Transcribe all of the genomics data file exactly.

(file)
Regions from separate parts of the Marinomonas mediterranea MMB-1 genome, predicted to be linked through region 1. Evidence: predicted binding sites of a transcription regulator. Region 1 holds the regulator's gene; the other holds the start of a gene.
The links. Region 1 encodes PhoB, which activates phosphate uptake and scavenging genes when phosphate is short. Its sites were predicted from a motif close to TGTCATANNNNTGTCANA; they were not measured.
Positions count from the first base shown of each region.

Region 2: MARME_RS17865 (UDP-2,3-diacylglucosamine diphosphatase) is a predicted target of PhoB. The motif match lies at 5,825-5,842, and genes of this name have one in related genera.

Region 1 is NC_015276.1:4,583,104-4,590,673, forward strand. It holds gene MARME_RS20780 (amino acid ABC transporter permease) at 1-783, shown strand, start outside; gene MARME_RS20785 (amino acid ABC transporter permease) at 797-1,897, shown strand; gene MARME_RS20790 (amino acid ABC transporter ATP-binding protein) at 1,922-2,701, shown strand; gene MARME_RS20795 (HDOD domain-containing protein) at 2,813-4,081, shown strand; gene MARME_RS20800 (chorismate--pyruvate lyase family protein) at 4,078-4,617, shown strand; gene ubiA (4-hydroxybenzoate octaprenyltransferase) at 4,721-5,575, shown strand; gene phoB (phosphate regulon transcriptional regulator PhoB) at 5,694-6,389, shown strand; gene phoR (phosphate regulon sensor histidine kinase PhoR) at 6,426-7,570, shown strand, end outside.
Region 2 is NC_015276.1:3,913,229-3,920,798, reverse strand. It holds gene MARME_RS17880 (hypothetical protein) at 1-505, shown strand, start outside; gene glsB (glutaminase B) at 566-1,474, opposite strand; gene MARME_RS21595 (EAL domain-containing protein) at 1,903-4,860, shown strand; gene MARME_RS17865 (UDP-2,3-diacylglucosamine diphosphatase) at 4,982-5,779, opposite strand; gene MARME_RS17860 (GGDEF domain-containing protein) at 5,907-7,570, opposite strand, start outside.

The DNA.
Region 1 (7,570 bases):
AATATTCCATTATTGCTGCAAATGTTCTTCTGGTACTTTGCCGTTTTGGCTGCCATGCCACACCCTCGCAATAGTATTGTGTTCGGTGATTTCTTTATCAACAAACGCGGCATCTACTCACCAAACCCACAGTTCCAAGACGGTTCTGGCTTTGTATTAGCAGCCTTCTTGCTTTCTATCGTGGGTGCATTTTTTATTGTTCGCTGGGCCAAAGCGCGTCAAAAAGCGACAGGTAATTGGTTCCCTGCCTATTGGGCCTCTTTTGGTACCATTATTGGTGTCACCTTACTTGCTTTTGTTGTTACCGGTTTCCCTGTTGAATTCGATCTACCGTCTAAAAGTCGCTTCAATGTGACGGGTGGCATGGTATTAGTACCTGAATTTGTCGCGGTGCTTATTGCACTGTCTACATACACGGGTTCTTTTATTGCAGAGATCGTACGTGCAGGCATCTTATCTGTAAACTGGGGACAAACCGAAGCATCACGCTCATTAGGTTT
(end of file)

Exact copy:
Regions from separate parts of the Marinomonas mediterranea MMB-1 genome, predicted to be linked through region 1. Evidence: predicted binding sites of a transcription regulator. Region 1 holds the regulator's gene; the other holds the start of a gene.
The links. Region 1 encodes PhoB, which activates phosphate uptake and scavenging genes when phosphate is short. Its sites were predicted from a motif close to TGTCATANNNNTGTCANA; they were not measured.
Positions count from the first base shown of each region.

Region 2: MARME_RS17865 (UDP-2,3-diacylglucosamine diphosphatase) is a predicted target of PhoB. The motif match lies at 5,825-5,842, and genes of this name have one in related genera.

Region 1 is NC_015276.1:4,583,104-4,590,673, forward strand. It holds gene MARME_RS20780 (amino acid ABC transporter permease) at 1-783, shown strand, start outside; gene MARME_RS20785 (amino acid ABC transporter permease) at 797-1,897, shown strand; gene MARME_RS20790 (amino acid ABC transporter ATP-binding protein) at 1,922-2,701, shown strand; gene MARME_RS20795 (HDOD domain-containing protein) at 2,813-4,081, shown strand; gene MARME_RS20800 (chorismate--pyruvate lyase family protein) at 4,078-4,617, shown strand; gene ubiA (4-hydroxybenzoate octaprenyltransferase) at 4,721-5,575, shown strand; gene phoB (phosphate regulon transcriptional regulator PhoB) at 5,694-6,389, shown strand; gene phoR (phosphate regulon sensor histidine kinase PhoR) at 6,426-7,570, shown strand, end outside.
Region 2 is NC_015276.1:3,913,229-3,920,798, reverse strand. It holds gene MARME_RS17880 (hypothetical protein) at 1-505, shown strand, start outside; gene glsB (glutaminase B) at 566-1,474, opposite strand; gene MARME_RS21595 (EAL domain-containing protein) at 1,903-4,860, shown strand; gene MARME_RS17865 (UDP-2,3-diacylglucosamine diphosphatase) at 4,982-5,779, opposite strand; gene MARME_RS17860 (GGDEF domain-containing protein) at 5,907-7,570, opposite strand, start outside.

The DNA.
Region 1 (7,570 bases):
AATATTCCATTATTGCTGCAAATGTTCTTCTGGTACTTTGCCGTTTTGGCTGCCATGCCACACCCTCGCAATAGTATTGTGTTCGGTGATTTCTTTATCAACAAACGCGGCATCTACTCACCAAACCCACAGTTCCAAGACGGTTCTGGCTTTGTATTAGCAGCCTTCTTGCTTTCTATCGTGGGTGCATTTTTTATTGTTCGCTGGGCCAAAGCGCGTCAAAAAGCGACAGGTAATTGGTTCCCTGCCTATTGGGCCTCTTTTGGTACCATTATTGGTGTCACCTTACTTGCTTTTGTTGTTACCGGTTTCCCTGTTGAATTCGATCTACCGTCTAAAAGTCGCTTCAATGTGACGGGTGGCATGGTATTAGTACCTGAATTTGTCGCGGTGCTTATTGCACTGTCTACATACACGGGTTCTTTTATTGCAGAGATCGTACGTGCAGGCATCTTATCTGTAAACTGGGGACAAACCGAAGCATCACGCTCATTAGGTTT